J Clin Aesthet Dermatol. 2020;13(5):44–48
by James Q. Del Rosso, DO, FAAD, FAOCD
Dr. Del Rosso is Research Director at JDR Dermatology Research in Las Vegas, Nevada; is with Thomas Dermatology in Las Vegas, Nevada, and is an adjunct clinical professor of dermatology at Touro University Nevada in Henderson, Nevada.
FUNDING: No funding was provided for this study.
DISCLOSURES: Dr. Del Rosso, in relation to this subject area, is an advisor, research investigator, and/or speaker for Almirall, Anaptys Bio, Arcutis, Botanix, Dermavant, Dermira (Lilly), Encore, Galderma, Incyte, La Roche Posay, LEO Pharma, MC2, Menlo Therapeutics, Ortho Dermatologics (Bausch), Pfizer, Ralexar, Regeneron, Sanofi/Genzyme, Sonoma, and Sun Pharma. He is the sole author of this article and has not received any form of compensation related to writing or publishing this article from any pharmaceutical or device company or from any of their affiliated agencies.
ABSTRACT: The author provides a thorough review of the latest topical treatment approaches for atopic dermatitis. Some agents are currently available in the marketplace, while others are in development. Modes of action, including phosphodiesterase-4 inhibition, aryl hydrocarbon receptor activation, and Janus kinase inhibition are discussed. Emphasis is placed on therapeutic approaches related to modes of action, with clinical data included.
Keywords: Atopic dermatitis, phosphodiesterase-4, crisaborole, aryl hydrocarbon receptor, Janus kinase inhibitors
Atopic dermatitis (AD) is a common chronic and recurrent inflammatory skin disorder.1–3 AD usually starts during infancy or in very early childhood, progresses through later childhood and adolescence with periods of exacerbation and relative remission, and can persist into adulthood, presenting as eczematous dermatitis, localized and/or diffuse, with a variety of clinical characteristics.4,5 The variable clinical presentations of AD can include a broad range of diagnoses, such as chronic hand eczema, nummular eczema, prurigo nodularis, dyshidrotic eczema, eyelid dermatitis, lichen simplex, nipple eczema, and periumbilical pruritic papules.4–6 Genetic predisposition is a major associated factor for the development of AD and other atopic disorders, such as asthma, allergic conjunctivitis, and seasonal rhinitis.7 Importantly, AD is a heterogeneous disease state with multiple phenotypic expressions rooted in a multifactorial pathophysiology that are influenced by complex interactions between susceptibility genes, altered and impaired epidermal barrier function, environmental factors, variations in skin microbiologic flora (i.e., microbiome), and immunologic dysregulation involving multiple aspects and pathways of the immune system.7,8 Extensive research on the pathophysiology and treatment of AD has become a major priority in dermatology, as gains in our understanding of the mechanisms of atopic disease are leading to major advances in therapy that are more targeted in their approach.9–11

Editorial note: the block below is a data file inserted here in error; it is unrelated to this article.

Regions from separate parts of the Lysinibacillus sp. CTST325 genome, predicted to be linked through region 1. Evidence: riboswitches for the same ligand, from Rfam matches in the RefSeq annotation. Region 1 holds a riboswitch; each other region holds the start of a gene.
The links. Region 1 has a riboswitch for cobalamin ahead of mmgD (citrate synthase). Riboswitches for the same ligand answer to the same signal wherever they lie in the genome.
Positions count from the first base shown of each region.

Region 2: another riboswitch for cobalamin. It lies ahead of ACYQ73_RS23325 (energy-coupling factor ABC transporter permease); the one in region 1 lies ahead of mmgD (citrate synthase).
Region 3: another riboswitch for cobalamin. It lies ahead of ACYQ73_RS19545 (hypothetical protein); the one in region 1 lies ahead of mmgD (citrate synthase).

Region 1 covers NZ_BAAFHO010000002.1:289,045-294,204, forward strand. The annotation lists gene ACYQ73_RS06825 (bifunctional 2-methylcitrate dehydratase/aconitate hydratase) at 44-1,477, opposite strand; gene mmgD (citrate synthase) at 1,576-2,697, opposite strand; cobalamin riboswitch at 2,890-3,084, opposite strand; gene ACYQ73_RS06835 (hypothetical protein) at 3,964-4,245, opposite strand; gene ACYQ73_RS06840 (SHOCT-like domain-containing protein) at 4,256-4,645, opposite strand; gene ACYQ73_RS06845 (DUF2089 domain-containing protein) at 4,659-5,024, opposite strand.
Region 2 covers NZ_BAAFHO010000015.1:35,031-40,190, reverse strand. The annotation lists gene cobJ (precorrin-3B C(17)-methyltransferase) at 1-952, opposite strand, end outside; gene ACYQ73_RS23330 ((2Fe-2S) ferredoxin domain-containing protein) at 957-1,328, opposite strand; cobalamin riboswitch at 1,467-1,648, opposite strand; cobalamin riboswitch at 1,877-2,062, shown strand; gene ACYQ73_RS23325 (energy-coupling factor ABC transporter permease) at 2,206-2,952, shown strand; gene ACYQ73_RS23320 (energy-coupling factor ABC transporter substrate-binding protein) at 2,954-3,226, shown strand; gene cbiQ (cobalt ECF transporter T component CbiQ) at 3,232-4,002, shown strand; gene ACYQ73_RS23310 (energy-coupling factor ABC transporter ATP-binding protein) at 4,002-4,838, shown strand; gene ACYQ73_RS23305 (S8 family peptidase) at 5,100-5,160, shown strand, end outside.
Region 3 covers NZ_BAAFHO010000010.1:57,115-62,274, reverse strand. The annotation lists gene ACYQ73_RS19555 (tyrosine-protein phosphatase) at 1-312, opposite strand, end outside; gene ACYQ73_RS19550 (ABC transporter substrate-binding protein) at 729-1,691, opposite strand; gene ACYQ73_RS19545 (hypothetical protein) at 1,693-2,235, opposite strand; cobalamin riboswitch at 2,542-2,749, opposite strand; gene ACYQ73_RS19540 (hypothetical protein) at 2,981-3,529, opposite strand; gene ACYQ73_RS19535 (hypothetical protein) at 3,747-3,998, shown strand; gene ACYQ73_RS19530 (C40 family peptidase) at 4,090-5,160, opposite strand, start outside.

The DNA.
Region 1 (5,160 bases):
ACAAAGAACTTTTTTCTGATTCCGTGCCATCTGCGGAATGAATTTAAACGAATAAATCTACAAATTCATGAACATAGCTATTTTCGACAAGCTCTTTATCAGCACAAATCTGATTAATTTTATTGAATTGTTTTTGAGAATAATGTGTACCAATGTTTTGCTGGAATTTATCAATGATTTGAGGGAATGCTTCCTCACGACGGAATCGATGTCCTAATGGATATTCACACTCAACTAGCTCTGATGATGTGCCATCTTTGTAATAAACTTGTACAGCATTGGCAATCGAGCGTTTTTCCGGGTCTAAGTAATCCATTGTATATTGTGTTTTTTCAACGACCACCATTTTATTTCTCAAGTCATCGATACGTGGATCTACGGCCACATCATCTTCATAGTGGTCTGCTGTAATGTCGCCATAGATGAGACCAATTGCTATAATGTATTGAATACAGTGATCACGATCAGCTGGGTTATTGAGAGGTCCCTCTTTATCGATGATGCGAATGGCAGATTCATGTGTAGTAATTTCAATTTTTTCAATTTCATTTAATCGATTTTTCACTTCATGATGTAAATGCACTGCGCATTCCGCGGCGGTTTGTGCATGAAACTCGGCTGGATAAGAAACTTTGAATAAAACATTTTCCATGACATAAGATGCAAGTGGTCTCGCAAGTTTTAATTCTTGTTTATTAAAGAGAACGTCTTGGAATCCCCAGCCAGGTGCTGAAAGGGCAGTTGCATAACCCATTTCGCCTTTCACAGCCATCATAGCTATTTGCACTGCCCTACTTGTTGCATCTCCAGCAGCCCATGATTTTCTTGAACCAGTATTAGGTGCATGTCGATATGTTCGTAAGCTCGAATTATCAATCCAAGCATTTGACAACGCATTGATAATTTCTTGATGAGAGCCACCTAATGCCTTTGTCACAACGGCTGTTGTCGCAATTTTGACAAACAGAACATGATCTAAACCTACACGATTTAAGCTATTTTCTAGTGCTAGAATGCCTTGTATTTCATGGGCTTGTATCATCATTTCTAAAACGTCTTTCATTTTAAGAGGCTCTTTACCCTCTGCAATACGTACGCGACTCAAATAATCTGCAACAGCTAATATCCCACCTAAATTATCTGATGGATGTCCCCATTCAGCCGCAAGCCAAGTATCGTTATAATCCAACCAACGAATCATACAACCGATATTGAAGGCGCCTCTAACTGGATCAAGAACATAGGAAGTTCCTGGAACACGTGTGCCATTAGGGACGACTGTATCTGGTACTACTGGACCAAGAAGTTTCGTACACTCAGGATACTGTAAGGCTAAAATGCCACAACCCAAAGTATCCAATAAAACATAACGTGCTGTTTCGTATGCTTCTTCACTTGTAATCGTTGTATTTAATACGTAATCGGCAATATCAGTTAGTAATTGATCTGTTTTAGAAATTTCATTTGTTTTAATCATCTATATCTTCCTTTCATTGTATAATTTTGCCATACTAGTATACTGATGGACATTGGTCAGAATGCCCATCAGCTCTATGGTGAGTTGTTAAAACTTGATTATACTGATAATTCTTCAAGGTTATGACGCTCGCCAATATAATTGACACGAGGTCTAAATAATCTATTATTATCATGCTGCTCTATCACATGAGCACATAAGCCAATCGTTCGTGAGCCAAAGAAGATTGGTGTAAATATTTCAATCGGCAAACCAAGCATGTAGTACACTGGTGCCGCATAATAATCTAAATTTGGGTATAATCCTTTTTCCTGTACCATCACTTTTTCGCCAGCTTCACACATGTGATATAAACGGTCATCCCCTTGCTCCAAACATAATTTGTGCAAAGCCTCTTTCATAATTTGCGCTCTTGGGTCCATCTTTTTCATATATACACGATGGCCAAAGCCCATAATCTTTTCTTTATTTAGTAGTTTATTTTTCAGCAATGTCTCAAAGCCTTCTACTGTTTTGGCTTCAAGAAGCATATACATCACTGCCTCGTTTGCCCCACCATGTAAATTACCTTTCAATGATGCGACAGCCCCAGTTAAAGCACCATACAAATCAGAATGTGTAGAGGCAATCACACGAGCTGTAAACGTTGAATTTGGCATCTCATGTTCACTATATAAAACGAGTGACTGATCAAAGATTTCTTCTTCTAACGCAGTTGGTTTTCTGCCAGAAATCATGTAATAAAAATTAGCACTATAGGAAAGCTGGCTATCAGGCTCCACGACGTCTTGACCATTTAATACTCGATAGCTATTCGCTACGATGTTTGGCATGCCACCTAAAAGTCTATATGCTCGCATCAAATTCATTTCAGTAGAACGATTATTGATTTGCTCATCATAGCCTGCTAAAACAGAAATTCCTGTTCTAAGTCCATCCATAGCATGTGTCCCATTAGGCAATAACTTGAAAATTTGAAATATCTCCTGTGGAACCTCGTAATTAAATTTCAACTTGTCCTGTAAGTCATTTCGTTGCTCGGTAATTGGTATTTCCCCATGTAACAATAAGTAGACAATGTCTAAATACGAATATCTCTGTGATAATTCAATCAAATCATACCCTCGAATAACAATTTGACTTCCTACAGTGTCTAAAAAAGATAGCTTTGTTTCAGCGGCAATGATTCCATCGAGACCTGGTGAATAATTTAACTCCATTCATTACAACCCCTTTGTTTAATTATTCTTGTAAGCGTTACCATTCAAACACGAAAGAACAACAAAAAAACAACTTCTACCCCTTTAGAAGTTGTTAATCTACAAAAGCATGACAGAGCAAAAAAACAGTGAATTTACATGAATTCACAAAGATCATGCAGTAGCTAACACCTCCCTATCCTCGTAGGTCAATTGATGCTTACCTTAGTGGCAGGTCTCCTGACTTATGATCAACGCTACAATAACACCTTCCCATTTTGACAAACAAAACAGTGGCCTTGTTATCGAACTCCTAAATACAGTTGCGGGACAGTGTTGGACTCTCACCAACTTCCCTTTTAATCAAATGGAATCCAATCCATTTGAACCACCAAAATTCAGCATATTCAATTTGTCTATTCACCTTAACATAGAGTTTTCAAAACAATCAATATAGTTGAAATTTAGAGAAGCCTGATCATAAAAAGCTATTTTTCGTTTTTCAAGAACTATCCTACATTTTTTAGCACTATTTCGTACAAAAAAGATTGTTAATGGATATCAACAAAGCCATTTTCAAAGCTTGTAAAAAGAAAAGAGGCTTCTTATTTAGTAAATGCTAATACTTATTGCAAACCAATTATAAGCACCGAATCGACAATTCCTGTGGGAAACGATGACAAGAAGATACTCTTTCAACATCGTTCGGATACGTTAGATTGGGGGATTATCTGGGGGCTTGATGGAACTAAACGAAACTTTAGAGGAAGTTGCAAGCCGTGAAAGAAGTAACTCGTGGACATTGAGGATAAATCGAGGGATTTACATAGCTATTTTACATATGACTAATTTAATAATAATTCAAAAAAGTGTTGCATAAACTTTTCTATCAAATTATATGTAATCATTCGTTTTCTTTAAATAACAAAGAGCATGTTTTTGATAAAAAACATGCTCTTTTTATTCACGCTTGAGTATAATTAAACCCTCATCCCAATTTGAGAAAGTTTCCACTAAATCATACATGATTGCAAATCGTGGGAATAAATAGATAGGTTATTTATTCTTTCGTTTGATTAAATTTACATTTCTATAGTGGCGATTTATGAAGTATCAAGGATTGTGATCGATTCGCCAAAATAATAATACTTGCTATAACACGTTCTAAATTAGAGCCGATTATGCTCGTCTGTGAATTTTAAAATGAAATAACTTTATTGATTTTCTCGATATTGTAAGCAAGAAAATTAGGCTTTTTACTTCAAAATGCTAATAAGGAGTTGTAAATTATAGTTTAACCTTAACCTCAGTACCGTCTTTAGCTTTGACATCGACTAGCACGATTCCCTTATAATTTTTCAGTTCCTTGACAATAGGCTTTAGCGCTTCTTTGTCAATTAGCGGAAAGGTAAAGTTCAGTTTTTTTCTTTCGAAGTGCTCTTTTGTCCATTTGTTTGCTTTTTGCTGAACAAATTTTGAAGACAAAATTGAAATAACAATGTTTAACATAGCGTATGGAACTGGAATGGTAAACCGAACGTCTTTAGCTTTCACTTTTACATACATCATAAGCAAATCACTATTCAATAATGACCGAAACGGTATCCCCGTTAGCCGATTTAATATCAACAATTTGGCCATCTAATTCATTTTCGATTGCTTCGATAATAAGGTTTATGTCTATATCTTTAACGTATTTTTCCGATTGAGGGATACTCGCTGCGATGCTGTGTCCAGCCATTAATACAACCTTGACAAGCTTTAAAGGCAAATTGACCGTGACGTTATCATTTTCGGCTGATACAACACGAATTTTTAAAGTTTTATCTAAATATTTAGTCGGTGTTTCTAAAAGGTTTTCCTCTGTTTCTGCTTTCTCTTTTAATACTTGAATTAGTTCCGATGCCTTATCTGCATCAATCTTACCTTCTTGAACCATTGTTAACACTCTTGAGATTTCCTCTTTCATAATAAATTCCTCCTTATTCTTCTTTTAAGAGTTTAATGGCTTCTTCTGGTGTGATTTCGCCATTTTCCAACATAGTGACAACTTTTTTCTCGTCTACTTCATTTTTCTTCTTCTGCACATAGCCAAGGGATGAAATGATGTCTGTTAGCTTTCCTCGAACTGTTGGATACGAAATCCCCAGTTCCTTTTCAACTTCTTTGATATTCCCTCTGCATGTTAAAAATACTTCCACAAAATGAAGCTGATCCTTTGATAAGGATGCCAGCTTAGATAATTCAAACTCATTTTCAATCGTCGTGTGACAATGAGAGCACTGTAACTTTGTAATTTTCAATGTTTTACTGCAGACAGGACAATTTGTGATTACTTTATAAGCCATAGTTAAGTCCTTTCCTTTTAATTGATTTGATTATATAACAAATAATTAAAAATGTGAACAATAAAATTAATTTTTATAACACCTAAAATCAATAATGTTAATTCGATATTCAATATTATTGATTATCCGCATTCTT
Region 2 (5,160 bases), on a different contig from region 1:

This article reviews new and emerging nonsteroidal topical treatment approaches in AD, with emphasis on agents that reduce cutaneous inflammation via mechanisms beyond moisturization and barrier repair and maintenance.
Topical Phosphodiesterase-4 (PDE4) Inhibition
Phosphodiesterases (PDEs) are a group of ubiquitous intracellular enzymes that are physiologically involved in maintaining a variety of functional processes in many organ systems, such as modulation of inflammation, blood flow, and neurologic functions.12 Phosphodiesterase-4 (PDE4) is found in a variety of cell types, including keratinocytes, inflammatory cells, and synovial cells, and converts cyclic adenosine monophosphate (cAMP) to adenosine monophosphate (AMP), with the relative balance between cAMP and AMP impacting directly on the expression of proinflammatory and anti-inflammatory mediators.12,13
Role of PDE4 in AD. The activity of PDE4 is a component of intracellular homeostatic balance that maintains normal physiologic function when operating without dysfunction. When cAMP levels are low, there is activation of nuclear factor kappa-B (NF-kappaB), which serves to increase proinflammatory cytokine production and suppress production of anti-inflammatory cytokines.14,15 In AD, there is overexpression of PDE4 in cutaneous cells and in peripheral blood cells, which leads to increased conversion of cAMP to AMP; overexpression of AMP creates an imbalance that promotes inflammation through increased proinflammatory cytokine expression.16–19
Topical crisaborole for AD treatment. Crisaborole is a topically applied, low-molecular weight molecule with favorable penetration into skin that selectively targets and inhibits PDE4. This leads to decreased production of AMP and suppression of inflammation via decreased proinflammatory cytokine production.16 Pharmacokinetic evaluation in pediatric and adult patients, including maximal use studies in pediatric cohorts, has demonstrated negligible systemic exposure; clinical studies have supported the absence of any systemic safety signals to date.16,20–22 Efficacy was confirmed with crisaborole 2% ointment applied twice a day for mild-to-moderate AD in patients older than two years of age in the original pivotal studies, with reduction in pruritus also established, and with a post-hoc analysis showing efficacy and favorable safety in all races and ethnicities.16,21–23